And the list can go on. The key is to determine where the risk is and manage that. In Project Management Pre-preparation we looked at using a Prototype to reduce both technical and financial risk at the same time. In this case, other developers hadn’t been able to produce a working product so the client had a clear risk to manage. And our approach was to make a jig that allowed us to explore the sensing that was needed and get real data to then analyse and develop a solution. The same jig allowed the solution to then be tested before we designed the Electronics PCBs and Embedded Software needed for the final product. And the client was able to authorise each next level of expenditure with confidence based on us having delivered against the requirements for the previous stage.

 

Simulation

Simulation

And of course, 3D Printing for Electronics has enormously expanded the possibilities for mechanical prototypes by allowing anyone to quickly build and test the fit of objects together. It is also a viable option for low volume manufacturing.

 

3D Printed Spacer

3D Printed Spacer

3D Printed Spacer Fitted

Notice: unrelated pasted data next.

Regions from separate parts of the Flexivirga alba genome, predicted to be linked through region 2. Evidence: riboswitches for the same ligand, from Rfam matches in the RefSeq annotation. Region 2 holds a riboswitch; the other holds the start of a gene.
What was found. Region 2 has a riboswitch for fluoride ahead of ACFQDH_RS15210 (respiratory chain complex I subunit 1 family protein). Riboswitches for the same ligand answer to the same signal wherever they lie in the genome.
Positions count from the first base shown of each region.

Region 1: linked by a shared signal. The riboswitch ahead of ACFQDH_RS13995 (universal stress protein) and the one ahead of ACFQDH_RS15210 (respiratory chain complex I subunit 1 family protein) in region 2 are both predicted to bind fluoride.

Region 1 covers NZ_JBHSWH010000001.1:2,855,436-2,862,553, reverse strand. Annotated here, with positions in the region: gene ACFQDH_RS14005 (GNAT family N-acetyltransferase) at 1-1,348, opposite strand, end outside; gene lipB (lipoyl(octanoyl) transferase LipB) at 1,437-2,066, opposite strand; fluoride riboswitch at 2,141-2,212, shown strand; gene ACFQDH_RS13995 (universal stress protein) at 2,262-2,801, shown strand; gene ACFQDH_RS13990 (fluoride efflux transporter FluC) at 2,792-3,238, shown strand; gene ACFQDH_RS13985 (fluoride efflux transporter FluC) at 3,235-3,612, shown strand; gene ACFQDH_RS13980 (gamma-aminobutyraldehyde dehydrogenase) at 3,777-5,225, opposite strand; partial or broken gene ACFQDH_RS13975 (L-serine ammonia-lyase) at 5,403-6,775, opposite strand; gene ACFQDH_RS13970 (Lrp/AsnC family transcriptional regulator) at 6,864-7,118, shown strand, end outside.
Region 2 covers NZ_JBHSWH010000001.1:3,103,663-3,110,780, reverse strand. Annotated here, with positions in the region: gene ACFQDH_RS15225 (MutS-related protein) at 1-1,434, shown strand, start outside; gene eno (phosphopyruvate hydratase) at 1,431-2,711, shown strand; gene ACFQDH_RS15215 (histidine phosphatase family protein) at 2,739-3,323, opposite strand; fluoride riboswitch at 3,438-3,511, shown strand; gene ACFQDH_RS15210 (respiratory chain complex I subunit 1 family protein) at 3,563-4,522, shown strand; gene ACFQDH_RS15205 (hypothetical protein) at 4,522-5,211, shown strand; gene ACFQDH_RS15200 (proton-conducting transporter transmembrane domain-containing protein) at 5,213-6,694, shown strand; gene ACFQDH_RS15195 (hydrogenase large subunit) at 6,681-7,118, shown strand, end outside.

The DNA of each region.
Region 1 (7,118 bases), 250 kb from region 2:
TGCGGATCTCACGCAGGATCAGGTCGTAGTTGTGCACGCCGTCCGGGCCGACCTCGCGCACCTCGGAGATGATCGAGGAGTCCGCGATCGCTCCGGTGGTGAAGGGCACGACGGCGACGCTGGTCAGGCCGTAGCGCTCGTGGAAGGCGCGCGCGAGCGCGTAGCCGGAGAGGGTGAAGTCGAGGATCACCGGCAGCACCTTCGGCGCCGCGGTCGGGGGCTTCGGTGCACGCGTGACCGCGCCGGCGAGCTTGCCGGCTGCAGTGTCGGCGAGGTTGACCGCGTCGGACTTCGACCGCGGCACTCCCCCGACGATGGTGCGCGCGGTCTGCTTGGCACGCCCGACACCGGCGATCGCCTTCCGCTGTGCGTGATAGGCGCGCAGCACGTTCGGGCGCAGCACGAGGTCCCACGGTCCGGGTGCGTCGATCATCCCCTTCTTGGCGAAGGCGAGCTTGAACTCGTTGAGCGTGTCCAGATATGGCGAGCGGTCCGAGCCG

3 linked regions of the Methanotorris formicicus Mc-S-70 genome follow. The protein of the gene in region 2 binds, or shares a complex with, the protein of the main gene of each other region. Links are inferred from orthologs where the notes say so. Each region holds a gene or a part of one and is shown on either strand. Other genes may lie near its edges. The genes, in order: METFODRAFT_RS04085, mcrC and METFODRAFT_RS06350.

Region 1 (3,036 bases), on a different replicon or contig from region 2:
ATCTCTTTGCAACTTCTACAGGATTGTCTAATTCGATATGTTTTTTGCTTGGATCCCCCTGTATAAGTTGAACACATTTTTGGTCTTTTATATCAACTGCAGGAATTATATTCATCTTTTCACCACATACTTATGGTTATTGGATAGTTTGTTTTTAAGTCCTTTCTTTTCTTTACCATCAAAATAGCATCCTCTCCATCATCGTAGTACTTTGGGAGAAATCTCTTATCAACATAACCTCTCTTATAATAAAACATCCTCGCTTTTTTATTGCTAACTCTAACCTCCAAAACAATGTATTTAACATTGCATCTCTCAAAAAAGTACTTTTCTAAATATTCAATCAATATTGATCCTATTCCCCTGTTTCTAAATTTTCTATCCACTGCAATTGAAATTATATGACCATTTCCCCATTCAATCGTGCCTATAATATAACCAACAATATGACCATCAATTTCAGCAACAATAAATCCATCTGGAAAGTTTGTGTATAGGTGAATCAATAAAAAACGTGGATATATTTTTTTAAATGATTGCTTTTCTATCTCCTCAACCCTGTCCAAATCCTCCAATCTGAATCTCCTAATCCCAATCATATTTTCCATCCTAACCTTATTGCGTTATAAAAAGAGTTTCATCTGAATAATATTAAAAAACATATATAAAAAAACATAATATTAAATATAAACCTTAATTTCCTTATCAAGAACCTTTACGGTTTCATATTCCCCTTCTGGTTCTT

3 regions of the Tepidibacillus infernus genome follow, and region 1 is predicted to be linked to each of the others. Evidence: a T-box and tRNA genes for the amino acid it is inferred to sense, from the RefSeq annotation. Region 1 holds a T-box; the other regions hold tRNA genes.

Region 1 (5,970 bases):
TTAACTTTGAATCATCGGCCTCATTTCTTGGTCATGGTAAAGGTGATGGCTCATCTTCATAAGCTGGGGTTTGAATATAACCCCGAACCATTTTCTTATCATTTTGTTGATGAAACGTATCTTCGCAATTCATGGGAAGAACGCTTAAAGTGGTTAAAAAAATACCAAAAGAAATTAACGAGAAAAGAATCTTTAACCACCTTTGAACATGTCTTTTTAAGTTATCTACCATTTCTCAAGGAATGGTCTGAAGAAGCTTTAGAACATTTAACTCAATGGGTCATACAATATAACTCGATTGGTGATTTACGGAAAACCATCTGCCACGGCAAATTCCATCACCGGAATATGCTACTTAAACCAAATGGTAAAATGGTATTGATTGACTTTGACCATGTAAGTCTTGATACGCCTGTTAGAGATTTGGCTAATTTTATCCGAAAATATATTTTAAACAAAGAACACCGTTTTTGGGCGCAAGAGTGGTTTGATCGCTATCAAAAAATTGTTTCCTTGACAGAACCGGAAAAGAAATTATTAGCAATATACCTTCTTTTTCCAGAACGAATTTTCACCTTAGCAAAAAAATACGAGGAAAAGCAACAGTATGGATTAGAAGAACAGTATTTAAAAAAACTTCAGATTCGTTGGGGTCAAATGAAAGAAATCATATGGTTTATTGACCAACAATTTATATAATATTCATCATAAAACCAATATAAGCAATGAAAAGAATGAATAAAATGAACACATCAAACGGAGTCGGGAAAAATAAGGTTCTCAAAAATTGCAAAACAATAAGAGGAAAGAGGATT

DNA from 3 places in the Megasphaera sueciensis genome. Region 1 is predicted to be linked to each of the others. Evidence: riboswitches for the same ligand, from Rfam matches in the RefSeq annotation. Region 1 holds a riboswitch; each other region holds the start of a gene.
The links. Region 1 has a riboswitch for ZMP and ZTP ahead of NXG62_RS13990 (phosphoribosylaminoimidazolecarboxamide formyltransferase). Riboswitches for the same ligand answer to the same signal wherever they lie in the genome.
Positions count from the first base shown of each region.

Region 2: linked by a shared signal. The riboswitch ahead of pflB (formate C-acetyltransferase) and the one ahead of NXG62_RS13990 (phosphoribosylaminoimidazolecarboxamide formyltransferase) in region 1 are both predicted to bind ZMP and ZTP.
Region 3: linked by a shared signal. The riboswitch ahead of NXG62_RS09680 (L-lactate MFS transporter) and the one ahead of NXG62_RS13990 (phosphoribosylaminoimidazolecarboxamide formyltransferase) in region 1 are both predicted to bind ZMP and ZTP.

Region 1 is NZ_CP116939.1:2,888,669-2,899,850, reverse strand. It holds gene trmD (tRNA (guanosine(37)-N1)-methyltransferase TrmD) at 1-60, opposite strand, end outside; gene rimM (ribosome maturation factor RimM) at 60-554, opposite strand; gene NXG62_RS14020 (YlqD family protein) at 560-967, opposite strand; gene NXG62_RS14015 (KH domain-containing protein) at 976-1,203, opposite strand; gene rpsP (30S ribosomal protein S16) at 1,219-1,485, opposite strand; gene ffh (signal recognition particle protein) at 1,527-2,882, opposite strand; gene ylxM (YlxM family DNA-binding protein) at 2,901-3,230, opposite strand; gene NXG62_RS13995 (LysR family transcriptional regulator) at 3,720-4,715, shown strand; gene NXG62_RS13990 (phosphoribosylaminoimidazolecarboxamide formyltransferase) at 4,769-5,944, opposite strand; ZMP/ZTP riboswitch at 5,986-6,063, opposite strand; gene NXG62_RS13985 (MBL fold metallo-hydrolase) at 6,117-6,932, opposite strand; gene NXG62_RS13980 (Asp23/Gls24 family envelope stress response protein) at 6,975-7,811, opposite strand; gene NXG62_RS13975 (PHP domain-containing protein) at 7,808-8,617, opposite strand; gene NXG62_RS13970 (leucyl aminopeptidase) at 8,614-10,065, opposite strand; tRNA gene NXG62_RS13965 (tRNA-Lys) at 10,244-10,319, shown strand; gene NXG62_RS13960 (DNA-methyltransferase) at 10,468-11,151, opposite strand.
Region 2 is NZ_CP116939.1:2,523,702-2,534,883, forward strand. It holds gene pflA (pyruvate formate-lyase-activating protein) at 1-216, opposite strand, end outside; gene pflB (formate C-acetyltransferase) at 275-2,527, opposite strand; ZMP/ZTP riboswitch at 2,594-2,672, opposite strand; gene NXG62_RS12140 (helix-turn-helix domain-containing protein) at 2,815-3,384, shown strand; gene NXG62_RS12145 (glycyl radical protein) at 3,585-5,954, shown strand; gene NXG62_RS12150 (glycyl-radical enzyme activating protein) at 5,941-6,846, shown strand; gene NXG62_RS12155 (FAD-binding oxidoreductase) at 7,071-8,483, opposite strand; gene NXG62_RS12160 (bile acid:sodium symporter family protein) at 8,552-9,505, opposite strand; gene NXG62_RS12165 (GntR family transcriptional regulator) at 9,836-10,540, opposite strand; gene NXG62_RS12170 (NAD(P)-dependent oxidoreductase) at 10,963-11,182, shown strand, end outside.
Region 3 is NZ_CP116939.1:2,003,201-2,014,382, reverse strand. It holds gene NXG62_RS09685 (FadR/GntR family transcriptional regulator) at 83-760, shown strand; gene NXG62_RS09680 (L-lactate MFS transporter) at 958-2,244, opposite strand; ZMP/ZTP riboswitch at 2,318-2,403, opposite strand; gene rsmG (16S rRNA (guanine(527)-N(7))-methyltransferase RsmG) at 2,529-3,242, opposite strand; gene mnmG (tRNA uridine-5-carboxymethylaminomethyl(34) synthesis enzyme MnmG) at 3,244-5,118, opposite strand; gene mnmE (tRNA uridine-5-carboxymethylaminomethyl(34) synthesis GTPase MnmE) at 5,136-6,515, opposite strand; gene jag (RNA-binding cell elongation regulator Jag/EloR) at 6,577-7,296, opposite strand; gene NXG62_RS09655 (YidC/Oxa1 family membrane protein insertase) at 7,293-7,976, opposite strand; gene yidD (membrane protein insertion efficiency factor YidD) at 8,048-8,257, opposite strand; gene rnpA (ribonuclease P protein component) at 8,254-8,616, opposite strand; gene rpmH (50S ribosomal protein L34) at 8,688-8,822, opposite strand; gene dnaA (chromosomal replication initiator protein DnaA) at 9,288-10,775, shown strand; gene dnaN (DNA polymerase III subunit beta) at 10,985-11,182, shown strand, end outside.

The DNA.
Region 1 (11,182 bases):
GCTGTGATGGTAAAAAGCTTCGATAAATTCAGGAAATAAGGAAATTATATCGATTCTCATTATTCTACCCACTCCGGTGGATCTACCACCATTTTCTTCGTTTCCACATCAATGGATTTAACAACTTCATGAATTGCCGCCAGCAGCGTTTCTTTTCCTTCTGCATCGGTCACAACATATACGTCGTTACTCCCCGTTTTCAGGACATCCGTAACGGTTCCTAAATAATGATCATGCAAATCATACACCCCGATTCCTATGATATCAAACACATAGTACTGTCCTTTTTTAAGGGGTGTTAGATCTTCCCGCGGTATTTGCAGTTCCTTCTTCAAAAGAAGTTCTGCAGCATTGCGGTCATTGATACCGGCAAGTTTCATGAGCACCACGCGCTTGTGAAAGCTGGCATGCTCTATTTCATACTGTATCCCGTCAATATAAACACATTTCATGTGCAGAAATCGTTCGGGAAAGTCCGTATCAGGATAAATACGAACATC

3D Printed Spacer Fitted

 

Successful Endeavours specialise in Electronics Design and Embedded Software Development, focusing on products that are intended to be Made In AustraliaRay Keefe has developed market leading electronics products in Australia for more than 30 years. This post is Copyright © 2017 Successful Endeavours Pty Ltd.

Design Led Innovation

Design Led Innovation

Traditional Product Development comes up with the product idea, does the development, gets it into production and then tries to find customers to sell it to.

 

Design Led Innovation tries to turn that process around so the actual needs of the customer or user become part of both the product definition and the business model development. If you haven’t already heard of it, check out the Business Model Canvas.

 

I get the opportunity to present on topics like Innovation to Business Groups and even MBA programs and one of the interesting statistics I use is that the number one area for Innovation in the world today is the Business Model.

 

How Does Design Led Innovation Work?

So how does this all work?

 

Design Led Innovation

Design Led Innovation Process